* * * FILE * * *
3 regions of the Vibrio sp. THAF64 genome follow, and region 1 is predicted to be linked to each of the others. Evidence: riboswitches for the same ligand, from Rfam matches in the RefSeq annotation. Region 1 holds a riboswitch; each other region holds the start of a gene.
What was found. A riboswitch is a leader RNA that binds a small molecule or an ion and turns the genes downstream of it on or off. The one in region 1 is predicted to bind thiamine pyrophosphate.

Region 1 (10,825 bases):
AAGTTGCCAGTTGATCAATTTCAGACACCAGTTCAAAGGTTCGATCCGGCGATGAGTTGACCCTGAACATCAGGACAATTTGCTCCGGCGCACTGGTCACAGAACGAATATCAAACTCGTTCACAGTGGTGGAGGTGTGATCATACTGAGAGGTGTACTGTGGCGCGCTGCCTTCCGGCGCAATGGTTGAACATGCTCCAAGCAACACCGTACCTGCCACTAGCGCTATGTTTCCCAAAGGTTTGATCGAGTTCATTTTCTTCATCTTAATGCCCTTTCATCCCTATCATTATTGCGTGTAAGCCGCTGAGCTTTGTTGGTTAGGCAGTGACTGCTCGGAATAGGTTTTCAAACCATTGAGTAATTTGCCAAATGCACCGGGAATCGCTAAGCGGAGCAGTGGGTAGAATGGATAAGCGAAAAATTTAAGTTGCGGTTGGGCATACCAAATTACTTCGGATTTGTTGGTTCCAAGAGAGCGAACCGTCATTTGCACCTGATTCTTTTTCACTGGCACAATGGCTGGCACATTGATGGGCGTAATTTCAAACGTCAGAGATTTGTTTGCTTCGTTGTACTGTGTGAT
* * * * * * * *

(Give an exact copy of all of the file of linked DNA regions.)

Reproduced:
3 regions of the Vibrio sp. THAF64 genome follow, and region 1 is predicted to be linked to each of the others. Evidence: riboswitches for the same ligand, from Rfam matches in the RefSeq annotation. Region 1 holds a riboswitch; each other region holds the start of a gene.
What was found. A riboswitch is a leader RNA that binds a small molecule or an ion and turns the genes downstream of it on or off. The one in region 1 is predicted to bind thiamine pyrophosphate.

Region 1 (10,825 bases):
AAGTTGCCAGTTGATCAATTTCAGACACCAGTTCAAAGGTTCGATCCGGCGATGAGTTGACCCTGAACATCAGGACAATTTGCTCCGGCGCACTGGTCACAGAACGAATATCAAACTCGTTCACAGTGGTGGAGGTGTGATCATACTGAGAGGTGTACTGTGGCGCGCTGCCTTCCGGCGCAATGGTTGAACATGCTCCAAGCAACACCGTACCTGCCACTAGCGCTATGTTTCCCAAAGGTTTGATCGAGTTCATTTTCTTCATCTTAATGCCCTTTCATCCCTATCATTATTGCGTGTAAGCCGCTGAGCTTTGTTGGTTAGGCAGTGACTGCTCGGAATAGGTTTTCAAACCATTGAGTAATTTGCCAAATGCACCGGGAATCGCTAAGCGGAGCAGTGGGTAGAATGGATAAGCGAAAAATTTAAGTTGCGGTTGGGCATACCAAATTACTTCGGATTTGTTGGTTCCAAGAGAGCGAACCGTCATTTGCACCTGATTCTTTTTCACTGGCACAATGGCTGGCACATTGATGGGCGTAATTTCAAACGTCAGAGATTTGTTTGCTTCGTTGTACTGTGTGAT